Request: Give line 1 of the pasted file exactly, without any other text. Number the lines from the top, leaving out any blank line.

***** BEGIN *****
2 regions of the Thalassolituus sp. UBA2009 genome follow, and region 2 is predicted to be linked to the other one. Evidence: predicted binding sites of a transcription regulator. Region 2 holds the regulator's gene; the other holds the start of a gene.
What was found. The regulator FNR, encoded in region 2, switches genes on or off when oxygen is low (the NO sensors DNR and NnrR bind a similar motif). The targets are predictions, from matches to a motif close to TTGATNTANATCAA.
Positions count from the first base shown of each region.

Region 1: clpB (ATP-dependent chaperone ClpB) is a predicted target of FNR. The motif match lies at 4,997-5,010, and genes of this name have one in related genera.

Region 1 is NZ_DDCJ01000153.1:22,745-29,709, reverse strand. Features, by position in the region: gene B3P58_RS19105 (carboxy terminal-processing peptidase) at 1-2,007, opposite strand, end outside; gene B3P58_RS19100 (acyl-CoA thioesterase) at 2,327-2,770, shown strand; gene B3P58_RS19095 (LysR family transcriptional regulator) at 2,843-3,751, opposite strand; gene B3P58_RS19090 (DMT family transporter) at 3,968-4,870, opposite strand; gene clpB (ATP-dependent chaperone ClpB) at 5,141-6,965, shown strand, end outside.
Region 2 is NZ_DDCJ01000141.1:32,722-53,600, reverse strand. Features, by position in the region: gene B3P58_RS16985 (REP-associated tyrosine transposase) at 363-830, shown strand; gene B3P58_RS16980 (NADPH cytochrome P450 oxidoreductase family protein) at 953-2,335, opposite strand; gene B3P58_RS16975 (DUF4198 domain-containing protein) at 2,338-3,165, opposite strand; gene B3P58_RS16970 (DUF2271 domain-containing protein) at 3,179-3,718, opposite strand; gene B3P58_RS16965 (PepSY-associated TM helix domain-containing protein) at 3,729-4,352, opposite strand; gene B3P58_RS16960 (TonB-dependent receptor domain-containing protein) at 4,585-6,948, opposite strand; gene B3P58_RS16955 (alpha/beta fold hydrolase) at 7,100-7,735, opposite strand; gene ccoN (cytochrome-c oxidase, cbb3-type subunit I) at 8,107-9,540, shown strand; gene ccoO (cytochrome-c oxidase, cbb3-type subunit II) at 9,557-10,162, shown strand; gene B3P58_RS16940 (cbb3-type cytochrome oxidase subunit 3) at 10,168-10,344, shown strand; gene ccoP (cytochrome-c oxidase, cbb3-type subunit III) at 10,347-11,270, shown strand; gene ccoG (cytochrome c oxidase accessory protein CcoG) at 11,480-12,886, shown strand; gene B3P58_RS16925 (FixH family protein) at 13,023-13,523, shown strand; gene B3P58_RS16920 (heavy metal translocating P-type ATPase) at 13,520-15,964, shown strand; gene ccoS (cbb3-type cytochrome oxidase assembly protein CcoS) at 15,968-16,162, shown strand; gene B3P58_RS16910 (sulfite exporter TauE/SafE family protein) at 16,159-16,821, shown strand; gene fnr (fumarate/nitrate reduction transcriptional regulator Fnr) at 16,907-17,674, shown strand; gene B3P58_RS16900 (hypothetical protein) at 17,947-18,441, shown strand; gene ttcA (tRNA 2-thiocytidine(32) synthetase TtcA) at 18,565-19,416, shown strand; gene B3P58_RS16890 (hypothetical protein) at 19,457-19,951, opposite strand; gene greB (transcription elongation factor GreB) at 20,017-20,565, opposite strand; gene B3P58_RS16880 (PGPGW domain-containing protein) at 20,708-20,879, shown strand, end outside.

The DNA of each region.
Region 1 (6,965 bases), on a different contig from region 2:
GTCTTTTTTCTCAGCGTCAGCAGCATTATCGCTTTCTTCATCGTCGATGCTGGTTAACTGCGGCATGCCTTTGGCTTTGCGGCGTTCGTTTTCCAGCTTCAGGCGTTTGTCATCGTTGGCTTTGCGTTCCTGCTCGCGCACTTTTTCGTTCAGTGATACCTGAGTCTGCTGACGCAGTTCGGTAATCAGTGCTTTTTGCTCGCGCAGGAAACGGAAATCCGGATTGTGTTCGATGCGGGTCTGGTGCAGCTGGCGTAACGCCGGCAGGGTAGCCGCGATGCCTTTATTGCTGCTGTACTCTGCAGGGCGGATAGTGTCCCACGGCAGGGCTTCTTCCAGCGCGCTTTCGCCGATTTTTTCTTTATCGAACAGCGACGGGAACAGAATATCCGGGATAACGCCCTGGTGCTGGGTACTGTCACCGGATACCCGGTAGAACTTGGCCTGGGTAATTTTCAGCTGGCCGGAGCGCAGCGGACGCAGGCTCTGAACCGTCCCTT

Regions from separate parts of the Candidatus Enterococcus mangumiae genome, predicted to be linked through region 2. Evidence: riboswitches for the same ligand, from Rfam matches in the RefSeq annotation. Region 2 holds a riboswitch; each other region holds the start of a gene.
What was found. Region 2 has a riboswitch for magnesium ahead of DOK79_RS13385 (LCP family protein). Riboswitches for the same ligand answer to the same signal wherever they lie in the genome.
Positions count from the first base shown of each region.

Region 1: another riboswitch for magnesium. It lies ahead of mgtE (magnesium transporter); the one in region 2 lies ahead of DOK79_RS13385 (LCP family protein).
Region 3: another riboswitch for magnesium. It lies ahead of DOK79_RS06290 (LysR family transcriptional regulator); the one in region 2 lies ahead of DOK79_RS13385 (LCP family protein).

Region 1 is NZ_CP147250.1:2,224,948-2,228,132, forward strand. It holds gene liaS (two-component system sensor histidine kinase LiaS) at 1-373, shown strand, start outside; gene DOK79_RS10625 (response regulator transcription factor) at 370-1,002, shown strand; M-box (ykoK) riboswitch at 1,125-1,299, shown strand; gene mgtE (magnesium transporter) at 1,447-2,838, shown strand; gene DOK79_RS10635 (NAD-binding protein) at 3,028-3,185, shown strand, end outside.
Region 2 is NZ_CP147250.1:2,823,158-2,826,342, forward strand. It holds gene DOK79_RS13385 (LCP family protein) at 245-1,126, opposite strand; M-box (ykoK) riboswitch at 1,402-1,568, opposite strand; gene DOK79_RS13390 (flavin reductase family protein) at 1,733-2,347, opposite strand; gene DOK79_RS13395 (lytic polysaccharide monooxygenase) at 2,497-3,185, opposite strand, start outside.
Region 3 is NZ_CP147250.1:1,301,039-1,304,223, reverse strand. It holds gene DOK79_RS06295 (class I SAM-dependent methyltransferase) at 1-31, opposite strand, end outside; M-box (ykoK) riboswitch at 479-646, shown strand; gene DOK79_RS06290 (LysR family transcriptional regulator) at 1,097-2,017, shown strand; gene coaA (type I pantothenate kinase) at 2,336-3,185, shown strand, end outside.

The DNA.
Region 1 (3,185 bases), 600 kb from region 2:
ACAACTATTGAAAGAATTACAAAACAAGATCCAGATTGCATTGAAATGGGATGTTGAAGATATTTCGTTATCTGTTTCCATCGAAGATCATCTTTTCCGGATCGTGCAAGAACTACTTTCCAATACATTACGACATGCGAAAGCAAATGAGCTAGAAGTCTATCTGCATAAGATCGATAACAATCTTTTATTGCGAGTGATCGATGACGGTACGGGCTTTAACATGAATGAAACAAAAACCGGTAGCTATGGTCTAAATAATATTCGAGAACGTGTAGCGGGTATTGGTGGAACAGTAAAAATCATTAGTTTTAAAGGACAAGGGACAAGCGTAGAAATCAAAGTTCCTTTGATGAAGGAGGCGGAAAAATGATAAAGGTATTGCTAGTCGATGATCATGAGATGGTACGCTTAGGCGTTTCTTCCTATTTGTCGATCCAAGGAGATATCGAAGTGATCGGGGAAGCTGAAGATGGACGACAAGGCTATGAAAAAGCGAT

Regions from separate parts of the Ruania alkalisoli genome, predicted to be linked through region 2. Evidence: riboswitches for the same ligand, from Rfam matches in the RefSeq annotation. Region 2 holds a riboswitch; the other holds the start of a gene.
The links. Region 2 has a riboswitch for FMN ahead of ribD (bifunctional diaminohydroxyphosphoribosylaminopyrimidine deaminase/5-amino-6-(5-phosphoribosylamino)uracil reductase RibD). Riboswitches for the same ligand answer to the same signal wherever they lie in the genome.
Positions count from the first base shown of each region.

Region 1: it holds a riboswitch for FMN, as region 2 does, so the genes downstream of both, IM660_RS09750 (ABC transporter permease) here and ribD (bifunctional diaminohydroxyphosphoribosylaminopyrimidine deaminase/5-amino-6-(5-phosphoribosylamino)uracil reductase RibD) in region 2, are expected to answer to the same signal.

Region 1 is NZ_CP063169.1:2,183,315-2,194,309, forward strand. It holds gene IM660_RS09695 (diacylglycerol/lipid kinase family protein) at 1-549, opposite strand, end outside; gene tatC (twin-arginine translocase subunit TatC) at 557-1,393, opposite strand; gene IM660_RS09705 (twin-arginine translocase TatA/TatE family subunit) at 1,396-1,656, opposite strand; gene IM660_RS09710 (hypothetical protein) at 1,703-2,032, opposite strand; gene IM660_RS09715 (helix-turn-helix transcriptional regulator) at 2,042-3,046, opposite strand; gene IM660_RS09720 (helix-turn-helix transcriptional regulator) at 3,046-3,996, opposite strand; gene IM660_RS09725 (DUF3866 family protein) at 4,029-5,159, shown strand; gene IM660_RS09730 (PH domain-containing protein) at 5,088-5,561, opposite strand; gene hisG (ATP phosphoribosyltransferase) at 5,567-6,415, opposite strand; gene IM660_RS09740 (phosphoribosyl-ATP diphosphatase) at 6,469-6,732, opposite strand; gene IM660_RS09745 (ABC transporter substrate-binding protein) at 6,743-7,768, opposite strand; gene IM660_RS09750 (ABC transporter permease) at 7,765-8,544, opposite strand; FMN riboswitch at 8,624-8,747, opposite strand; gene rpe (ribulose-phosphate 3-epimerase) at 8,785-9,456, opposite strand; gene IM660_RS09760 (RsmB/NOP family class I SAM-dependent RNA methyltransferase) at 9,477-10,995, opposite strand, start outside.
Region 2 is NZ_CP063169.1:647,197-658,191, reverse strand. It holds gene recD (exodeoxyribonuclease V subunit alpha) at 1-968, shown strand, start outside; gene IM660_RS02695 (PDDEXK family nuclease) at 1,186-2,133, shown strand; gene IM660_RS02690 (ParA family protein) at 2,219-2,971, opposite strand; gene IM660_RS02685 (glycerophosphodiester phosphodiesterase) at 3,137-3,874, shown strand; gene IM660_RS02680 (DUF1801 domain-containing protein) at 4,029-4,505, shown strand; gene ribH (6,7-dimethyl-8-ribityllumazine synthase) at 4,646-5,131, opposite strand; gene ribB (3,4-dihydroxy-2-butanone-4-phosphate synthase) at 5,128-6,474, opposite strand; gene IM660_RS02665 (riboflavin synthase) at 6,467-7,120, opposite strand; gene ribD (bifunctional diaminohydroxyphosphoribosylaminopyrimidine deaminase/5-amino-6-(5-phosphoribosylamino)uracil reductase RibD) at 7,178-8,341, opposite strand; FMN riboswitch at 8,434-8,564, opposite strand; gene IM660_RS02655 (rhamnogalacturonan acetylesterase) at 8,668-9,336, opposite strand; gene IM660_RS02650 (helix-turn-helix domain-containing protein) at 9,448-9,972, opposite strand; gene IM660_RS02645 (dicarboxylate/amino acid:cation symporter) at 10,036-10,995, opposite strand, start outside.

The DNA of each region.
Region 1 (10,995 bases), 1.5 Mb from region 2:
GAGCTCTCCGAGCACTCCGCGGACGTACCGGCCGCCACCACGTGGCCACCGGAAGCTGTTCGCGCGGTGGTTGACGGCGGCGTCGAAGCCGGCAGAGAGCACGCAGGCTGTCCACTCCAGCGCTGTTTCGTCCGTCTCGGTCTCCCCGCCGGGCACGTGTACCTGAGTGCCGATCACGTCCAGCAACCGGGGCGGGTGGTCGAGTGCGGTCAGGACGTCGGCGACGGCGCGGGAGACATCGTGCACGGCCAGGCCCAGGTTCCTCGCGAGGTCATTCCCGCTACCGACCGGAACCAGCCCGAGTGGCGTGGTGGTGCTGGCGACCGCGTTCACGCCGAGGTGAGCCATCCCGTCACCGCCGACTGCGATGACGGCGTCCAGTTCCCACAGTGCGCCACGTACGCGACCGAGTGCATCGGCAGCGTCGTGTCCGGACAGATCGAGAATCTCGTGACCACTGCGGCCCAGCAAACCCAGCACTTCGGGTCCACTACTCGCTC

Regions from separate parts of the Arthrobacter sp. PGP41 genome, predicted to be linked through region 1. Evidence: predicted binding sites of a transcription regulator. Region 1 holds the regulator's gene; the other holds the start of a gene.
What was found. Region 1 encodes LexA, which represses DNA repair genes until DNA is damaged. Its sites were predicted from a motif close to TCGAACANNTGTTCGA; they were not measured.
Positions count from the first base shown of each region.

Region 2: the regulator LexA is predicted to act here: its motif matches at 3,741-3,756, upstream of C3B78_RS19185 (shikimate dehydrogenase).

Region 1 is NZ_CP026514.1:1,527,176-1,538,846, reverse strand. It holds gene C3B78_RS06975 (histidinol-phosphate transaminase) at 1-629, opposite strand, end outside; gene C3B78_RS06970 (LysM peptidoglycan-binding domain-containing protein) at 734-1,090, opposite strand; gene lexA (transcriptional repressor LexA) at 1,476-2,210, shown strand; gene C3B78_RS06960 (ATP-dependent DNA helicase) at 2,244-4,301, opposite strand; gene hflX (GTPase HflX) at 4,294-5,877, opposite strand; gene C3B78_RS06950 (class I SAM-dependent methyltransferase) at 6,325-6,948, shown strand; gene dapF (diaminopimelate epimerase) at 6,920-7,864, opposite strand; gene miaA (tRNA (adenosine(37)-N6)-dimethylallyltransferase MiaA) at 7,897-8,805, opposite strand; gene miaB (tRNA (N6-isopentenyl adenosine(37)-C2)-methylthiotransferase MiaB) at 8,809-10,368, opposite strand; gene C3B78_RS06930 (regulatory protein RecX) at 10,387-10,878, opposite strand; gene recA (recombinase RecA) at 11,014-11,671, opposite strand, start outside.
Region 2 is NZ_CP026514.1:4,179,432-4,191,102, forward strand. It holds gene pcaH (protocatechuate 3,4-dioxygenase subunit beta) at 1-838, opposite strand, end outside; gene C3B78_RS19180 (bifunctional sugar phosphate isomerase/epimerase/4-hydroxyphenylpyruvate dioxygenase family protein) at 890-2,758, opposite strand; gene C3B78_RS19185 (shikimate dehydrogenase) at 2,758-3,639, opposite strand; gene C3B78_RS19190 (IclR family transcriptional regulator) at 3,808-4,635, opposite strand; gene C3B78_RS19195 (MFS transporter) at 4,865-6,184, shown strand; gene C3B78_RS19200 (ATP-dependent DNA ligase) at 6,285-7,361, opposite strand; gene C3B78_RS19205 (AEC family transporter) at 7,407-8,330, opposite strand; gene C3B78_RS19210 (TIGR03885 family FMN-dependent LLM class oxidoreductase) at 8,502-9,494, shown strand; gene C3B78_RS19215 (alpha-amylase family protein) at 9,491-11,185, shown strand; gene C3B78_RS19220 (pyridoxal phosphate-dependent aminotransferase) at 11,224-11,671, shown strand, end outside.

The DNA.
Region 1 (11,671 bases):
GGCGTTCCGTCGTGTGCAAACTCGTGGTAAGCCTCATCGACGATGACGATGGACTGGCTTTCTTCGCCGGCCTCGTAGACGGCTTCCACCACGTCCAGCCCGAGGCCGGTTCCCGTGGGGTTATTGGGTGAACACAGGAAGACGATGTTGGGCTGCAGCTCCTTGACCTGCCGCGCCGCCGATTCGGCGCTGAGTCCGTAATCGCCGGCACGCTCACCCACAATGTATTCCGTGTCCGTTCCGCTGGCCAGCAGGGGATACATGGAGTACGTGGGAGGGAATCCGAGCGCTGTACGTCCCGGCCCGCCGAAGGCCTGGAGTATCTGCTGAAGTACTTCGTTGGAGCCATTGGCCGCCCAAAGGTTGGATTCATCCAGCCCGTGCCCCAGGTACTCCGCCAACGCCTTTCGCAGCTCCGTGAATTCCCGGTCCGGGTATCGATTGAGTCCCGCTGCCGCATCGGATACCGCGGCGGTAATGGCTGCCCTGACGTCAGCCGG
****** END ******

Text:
2 regions of the Thalassolituus sp. UBA2009 genome follow, and region 2 is predicted to be linked to the other one. Evidence: predicted binding sites of a transcription regulator. Region 2 holds the regulator's gene; the other holds the start of a gene.